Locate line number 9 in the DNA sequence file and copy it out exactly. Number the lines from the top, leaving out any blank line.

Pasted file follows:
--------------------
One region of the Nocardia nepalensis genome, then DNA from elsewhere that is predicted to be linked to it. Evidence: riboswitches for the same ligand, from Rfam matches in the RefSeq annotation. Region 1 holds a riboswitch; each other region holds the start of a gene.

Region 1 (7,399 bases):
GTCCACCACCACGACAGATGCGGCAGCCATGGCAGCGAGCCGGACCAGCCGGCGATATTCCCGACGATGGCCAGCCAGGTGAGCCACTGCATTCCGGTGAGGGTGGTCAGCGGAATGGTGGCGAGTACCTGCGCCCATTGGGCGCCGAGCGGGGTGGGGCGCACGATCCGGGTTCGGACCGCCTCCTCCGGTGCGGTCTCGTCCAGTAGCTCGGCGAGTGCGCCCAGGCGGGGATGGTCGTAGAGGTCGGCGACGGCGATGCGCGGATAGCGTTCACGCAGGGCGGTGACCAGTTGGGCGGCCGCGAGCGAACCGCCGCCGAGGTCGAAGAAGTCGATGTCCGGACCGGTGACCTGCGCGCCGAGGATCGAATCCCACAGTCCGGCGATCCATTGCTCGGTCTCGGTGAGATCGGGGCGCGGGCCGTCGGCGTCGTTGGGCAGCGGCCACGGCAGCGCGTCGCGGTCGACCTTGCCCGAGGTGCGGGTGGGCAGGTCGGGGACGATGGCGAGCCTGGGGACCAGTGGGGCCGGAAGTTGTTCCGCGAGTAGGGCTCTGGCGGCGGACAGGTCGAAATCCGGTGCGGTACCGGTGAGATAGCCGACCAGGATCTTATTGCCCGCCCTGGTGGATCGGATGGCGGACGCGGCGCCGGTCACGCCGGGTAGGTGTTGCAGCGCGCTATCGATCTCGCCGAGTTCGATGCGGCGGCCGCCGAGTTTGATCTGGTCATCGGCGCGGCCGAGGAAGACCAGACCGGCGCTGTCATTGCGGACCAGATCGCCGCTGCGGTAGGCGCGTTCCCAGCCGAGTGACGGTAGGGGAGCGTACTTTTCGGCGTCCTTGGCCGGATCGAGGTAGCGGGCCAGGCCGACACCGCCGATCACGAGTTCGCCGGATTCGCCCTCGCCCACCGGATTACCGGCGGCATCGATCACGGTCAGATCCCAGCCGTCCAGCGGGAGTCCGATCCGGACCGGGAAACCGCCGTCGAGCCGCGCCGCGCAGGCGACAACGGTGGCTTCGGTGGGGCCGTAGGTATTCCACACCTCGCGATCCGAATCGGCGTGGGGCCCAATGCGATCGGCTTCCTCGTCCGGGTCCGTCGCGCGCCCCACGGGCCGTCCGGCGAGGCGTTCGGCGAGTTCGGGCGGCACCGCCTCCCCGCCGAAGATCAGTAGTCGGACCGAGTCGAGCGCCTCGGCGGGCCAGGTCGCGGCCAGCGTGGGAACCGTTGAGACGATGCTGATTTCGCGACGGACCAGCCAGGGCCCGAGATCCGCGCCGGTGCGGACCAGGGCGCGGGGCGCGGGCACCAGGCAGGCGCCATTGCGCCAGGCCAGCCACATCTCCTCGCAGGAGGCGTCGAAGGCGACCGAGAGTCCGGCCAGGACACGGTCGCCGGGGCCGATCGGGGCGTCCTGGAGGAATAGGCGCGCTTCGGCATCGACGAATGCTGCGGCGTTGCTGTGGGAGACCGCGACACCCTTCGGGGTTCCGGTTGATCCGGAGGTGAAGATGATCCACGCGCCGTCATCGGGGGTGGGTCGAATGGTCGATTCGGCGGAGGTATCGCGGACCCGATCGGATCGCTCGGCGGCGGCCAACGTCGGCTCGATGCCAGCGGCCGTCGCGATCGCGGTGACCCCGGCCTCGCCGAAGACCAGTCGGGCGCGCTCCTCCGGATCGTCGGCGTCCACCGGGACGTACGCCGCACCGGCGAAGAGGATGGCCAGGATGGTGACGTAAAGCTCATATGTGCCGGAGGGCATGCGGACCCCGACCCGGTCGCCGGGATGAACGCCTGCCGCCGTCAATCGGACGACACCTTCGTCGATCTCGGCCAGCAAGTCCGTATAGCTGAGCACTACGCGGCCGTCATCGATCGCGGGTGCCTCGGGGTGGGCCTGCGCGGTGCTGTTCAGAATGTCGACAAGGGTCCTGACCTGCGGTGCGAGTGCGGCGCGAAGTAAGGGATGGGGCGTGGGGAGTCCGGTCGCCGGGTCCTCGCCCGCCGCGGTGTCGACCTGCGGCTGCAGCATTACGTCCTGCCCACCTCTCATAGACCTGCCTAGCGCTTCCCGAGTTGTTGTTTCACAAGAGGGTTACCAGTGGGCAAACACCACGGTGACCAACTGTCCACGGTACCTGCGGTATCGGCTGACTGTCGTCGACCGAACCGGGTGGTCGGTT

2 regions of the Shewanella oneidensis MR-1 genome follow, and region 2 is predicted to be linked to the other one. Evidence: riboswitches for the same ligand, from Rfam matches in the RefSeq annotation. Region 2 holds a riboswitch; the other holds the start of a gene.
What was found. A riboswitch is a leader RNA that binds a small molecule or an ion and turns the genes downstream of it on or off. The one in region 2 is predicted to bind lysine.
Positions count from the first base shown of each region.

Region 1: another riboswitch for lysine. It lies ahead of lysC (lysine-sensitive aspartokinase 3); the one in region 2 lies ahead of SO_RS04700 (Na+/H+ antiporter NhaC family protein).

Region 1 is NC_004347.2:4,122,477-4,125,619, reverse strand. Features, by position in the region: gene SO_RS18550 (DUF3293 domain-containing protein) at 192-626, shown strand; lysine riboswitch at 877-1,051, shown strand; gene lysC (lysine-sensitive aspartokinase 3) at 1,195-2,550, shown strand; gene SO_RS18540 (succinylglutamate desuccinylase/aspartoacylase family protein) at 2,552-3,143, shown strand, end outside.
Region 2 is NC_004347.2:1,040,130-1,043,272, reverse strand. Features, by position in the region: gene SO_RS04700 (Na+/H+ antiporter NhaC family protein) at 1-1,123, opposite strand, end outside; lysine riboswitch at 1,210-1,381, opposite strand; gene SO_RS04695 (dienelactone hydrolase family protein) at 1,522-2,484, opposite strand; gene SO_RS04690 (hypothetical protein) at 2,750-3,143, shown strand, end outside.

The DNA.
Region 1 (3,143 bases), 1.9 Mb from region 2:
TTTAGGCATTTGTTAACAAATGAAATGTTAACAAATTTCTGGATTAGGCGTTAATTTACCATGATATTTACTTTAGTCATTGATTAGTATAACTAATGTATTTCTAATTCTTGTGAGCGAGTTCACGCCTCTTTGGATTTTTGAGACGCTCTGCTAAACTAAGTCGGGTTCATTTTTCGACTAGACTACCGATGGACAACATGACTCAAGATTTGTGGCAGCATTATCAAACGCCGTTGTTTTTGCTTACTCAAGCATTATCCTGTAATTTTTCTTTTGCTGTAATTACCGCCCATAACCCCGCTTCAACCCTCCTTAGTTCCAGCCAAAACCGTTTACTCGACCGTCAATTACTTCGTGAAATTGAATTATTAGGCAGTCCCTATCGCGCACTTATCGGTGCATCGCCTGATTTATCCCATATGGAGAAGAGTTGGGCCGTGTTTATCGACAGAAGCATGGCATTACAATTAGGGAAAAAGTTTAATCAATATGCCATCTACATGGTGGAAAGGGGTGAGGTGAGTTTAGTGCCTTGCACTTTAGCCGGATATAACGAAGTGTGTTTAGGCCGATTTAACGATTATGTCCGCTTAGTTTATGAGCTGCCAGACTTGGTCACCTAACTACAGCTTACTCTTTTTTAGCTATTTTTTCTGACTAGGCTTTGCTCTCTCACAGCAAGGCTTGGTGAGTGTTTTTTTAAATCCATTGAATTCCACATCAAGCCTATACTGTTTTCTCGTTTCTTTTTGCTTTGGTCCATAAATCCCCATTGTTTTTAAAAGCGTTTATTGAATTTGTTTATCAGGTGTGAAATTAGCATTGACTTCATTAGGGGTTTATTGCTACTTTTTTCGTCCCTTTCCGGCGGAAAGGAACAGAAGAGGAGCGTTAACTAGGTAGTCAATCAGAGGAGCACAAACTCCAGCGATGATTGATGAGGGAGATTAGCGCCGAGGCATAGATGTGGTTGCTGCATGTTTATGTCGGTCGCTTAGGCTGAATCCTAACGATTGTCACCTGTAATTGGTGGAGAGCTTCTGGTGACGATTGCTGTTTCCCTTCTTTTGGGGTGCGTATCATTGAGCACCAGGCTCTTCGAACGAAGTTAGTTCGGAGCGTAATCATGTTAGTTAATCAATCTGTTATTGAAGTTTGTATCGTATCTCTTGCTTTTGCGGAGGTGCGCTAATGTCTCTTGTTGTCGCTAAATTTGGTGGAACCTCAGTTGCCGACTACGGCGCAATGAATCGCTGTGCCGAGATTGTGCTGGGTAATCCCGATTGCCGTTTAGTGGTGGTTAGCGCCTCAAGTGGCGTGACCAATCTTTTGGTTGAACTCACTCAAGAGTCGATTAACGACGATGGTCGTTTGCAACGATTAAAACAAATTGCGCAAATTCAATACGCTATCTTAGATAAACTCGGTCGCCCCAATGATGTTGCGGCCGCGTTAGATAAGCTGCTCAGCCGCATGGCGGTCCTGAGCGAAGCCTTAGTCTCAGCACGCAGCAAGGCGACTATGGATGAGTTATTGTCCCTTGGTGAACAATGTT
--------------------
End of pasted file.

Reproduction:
Region 2 is NC_004347.2:1,040,130-1,043,272, reverse strand. Features, by position in the region: gene SO_RS04700 (Na+/H+ antiporter NhaC family protein) at 1-1,123, opposite strand, end outside; lysine riboswitch at 1,210-1,381, opposite strand; gene SO_RS04695 (dienelactone hydrolase family protein) at 1,522-2,484, opposite strand; gene SO_RS04690 (hypothetical protein) at 2,750-3,143, shown strand, end outside.